The partnership will see the Warriapendi Pre-Primary School, disused since 2009, transformed into an Aboriginal Resource Centre. The City of Stirling agreed last Tuesday night to lease the vast majority of the site to the WNACG for five years, with an option to renew for a further five years.
WNACG chairman Len Yarran said he was extremely happy with the City’s decision and that the group was now free to turn the building into a meeting place for cultural activities and, he added, a place of cultural change.
‘We want it to be a one-stop shop for indigenous people in the area to come and work together, yarn and tell stories,’ he said.
‘It’s also a place to showcase our culture to the community, it’s a place of cultural exchange. There is a real diverse array of cultures in Balga, we’re just one of those cultures.
‘It will allow us to grow together as a strong community.
‘We’re trying to move this as quickly as possibly but we’re planting the seed that will last for a long time, and we want to make sure the seed that we plant is healthy, we know who is going to water it, we know who is going to fertilise it and we know who will pick the fruit off that tree.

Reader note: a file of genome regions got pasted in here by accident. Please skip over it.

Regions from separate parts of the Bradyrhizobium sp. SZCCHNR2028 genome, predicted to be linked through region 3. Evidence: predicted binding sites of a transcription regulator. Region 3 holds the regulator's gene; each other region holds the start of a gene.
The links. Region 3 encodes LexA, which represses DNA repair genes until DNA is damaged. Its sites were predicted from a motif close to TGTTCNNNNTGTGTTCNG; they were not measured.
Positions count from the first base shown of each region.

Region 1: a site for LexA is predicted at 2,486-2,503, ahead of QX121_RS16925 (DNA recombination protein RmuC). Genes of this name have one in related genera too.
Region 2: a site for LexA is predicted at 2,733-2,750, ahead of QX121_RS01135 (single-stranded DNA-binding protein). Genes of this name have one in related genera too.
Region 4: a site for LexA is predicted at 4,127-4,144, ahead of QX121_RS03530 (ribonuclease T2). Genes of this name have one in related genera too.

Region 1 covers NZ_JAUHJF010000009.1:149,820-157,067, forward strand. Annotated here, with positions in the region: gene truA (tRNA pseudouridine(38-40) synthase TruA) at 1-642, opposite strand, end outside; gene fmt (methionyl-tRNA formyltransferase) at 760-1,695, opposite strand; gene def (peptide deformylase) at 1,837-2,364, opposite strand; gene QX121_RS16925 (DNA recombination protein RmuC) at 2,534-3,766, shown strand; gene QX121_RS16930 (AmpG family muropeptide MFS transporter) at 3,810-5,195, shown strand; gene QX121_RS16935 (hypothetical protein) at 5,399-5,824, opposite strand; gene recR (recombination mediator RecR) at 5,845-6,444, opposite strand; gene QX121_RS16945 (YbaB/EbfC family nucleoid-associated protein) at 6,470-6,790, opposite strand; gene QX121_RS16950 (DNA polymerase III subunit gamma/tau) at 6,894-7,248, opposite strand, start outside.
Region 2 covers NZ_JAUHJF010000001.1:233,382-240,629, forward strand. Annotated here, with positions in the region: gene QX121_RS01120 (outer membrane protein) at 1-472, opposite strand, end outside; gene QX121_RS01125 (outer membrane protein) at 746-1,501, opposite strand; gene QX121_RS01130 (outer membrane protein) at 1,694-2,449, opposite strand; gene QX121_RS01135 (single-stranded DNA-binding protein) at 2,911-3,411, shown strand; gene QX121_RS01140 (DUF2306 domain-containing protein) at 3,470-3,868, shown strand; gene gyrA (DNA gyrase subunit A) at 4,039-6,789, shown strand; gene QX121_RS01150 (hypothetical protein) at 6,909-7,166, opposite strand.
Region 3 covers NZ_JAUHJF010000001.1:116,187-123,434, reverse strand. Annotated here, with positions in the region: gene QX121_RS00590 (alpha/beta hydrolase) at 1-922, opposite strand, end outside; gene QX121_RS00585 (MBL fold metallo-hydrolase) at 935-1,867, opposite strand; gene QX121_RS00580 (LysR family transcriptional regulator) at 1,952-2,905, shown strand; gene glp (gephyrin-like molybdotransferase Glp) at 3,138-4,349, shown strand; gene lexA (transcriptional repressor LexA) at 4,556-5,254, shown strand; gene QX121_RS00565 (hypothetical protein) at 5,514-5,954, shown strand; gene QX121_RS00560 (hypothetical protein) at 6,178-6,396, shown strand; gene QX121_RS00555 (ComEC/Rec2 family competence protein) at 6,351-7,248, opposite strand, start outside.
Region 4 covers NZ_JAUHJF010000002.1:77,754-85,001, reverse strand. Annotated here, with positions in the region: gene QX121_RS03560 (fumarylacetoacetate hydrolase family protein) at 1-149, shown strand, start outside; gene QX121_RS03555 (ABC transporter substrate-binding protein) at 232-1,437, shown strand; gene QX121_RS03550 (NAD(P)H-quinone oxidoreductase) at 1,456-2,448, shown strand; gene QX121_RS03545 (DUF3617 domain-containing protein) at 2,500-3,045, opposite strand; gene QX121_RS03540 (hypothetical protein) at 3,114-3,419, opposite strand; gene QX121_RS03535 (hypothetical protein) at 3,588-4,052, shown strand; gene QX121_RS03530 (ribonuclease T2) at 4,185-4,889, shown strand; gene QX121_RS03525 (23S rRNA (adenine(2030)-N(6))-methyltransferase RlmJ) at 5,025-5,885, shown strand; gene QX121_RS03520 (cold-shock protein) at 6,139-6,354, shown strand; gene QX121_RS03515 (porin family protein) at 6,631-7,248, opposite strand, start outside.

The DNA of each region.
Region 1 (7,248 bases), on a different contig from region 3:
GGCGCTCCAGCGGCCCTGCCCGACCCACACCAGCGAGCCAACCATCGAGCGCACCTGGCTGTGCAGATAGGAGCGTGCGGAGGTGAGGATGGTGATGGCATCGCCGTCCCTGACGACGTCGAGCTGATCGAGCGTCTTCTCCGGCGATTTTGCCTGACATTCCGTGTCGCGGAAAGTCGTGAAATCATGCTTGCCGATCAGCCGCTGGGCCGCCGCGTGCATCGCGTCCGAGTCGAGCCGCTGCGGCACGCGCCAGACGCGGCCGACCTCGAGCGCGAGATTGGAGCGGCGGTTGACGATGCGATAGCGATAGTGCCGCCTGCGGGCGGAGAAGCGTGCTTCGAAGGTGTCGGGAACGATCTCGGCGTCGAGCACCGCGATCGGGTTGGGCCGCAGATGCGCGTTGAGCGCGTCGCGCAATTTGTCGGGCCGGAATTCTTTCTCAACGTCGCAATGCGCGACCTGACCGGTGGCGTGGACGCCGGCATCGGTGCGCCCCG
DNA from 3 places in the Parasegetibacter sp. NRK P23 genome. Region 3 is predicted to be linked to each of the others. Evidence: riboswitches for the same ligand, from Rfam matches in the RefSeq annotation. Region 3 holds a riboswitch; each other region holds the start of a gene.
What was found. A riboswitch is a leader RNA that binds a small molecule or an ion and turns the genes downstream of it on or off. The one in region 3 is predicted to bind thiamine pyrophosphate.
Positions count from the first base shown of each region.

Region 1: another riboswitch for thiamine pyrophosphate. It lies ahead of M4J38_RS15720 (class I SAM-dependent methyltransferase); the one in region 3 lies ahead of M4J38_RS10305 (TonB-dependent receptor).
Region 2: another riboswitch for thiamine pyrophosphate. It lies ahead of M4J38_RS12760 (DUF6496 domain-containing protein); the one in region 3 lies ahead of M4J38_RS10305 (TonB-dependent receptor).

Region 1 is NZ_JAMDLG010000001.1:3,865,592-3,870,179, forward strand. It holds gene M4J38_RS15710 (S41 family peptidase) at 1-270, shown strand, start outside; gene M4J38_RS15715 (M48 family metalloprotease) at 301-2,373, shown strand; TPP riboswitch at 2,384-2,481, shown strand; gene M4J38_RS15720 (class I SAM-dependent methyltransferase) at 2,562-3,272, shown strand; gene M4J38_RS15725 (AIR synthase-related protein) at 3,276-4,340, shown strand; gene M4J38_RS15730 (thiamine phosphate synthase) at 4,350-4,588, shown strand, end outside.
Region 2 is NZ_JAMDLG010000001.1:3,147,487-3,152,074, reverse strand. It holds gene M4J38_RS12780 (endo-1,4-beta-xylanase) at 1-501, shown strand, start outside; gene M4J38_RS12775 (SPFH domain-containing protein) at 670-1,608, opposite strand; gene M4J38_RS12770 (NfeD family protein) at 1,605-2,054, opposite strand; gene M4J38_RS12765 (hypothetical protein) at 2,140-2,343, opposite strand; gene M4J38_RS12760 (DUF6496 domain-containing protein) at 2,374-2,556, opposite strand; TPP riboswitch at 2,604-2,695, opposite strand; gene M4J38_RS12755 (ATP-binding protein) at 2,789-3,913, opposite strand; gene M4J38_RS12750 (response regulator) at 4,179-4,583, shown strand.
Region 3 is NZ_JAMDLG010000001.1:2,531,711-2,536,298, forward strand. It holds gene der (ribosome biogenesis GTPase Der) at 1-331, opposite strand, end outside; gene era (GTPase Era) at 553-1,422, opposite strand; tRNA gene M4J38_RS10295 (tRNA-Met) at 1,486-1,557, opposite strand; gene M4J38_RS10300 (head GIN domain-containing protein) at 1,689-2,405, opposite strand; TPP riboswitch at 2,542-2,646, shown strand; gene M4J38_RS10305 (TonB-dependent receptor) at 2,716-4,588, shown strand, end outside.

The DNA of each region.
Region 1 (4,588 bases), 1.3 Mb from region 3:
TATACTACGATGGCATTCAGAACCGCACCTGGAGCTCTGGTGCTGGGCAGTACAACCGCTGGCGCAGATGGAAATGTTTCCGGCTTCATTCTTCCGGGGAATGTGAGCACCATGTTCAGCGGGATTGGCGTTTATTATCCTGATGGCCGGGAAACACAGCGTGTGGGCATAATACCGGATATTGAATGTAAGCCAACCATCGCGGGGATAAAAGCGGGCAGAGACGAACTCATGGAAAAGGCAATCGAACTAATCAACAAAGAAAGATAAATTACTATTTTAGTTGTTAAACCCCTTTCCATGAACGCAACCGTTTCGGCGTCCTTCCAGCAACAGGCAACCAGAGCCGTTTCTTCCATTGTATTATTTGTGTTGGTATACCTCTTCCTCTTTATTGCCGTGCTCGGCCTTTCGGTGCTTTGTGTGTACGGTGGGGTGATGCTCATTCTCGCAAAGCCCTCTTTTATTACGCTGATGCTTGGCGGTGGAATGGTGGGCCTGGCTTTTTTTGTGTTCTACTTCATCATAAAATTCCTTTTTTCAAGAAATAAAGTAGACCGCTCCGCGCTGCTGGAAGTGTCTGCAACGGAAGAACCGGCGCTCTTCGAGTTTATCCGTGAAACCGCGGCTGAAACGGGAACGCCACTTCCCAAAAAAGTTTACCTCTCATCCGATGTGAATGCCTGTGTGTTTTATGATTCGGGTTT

‘If we do that right, then that tree will feed the community with a lot of fruit and knowledge.’
The WNACG formed out of programs run from Balga Senior High School, and Mr Yarran said the resource centre, which would be located close by, would place an importance on the education of the next generation of indigenous youth.
‘It’s a place to show parents that they have to send their kids to school, education is the key,’ he said.
‘No matter where they come from ” they could come from alcohol backgrounds, drug backgrounds, they could be suffering from a lot of stuff out in the community but if they put the hard work in with the right support’